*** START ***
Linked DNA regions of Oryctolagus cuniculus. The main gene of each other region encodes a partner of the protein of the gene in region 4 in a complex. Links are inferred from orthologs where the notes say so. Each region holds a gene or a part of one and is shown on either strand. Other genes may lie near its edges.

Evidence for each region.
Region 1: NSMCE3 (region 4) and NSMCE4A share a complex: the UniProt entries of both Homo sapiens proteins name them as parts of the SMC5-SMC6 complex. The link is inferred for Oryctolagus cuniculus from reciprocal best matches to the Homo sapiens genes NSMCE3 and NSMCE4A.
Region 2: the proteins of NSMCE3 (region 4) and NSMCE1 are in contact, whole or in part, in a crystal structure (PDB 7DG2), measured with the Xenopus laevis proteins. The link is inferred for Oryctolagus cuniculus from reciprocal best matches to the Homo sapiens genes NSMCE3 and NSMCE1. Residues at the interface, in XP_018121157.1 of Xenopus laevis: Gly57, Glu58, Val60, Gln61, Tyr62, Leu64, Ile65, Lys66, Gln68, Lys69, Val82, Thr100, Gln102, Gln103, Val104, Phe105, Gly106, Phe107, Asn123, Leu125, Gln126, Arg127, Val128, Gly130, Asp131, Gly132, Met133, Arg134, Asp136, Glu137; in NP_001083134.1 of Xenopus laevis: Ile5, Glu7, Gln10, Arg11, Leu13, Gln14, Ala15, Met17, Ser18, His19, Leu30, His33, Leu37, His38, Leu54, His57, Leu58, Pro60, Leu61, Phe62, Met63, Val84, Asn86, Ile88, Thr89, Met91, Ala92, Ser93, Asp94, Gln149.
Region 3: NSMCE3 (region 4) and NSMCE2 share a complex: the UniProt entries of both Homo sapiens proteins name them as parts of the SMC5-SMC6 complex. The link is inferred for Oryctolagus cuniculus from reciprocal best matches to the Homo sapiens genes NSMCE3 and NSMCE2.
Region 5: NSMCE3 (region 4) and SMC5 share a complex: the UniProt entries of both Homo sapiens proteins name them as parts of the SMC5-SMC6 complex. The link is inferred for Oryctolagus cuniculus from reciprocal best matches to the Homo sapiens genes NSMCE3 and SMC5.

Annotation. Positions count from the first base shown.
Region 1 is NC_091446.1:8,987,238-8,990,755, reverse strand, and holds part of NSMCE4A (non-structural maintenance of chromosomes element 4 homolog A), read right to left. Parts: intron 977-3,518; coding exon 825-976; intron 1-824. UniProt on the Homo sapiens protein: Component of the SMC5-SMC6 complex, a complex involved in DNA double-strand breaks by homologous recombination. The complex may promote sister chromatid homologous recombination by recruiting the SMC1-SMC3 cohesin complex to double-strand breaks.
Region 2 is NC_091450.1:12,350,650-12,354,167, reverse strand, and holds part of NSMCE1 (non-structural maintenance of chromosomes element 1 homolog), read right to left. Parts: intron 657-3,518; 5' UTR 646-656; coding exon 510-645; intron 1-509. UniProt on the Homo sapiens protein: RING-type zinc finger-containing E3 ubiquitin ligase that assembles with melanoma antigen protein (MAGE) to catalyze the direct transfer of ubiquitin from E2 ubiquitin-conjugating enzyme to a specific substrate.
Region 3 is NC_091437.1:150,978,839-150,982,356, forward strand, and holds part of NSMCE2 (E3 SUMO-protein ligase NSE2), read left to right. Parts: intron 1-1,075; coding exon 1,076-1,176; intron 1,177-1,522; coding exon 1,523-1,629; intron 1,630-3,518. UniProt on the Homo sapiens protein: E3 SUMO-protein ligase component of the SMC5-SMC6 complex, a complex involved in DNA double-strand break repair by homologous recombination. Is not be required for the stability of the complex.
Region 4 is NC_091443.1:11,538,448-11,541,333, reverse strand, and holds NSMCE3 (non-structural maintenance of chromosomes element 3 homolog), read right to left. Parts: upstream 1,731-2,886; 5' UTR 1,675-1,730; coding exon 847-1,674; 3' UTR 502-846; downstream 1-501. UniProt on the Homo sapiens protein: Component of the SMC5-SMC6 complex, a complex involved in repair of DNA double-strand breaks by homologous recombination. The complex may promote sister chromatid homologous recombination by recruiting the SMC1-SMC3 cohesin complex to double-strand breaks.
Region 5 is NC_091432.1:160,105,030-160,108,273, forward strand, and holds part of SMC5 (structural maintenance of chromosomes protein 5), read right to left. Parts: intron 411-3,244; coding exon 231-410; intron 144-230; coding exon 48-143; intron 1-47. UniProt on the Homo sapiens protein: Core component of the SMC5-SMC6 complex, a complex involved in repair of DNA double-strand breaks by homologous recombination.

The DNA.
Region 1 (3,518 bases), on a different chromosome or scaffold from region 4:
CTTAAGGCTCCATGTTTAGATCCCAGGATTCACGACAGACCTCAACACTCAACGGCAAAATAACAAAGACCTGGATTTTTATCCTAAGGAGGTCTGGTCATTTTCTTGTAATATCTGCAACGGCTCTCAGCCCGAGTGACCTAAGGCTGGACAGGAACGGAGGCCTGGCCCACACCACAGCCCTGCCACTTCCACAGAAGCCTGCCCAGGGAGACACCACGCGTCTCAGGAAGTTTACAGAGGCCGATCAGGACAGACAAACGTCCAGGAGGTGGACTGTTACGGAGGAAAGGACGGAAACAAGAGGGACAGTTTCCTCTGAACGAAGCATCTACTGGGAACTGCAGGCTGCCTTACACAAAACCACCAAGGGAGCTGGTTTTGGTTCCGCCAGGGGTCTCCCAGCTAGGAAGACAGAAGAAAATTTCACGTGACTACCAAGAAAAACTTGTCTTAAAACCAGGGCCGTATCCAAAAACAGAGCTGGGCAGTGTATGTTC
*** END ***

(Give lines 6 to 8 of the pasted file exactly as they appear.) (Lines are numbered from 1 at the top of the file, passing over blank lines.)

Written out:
Region 5: NSMCE3 (region 4) and SMC5 share a complex: the UniProt entries of both Homo sapiens proteins name them as parts of the SMC5-SMC6 complex. The link is inferred for Oryctolagus cuniculus from reciprocal best matches to the Homo sapiens genes NSMCE3 and SMC5.

Annotation. Positions count from the first base shown.
Region 1 is NC_091446.1:8,987,238-8,990,755, reverse strand, and holds part of NSMCE4A (non-structural maintenance of chromosomes element 4 homolog A), read right to left. Parts: intron 977-3,518; coding exon 825-976; intron 1-824. UniProt on the Homo sapiens protein: Component of the SMC5-SMC6 complex, a complex involved in DNA double-strand breaks by homologous recombination. The complex may promote sister chromatid homologous recombination by recruiting the SMC1-SMC3 cohesin complex to double-strand breaks.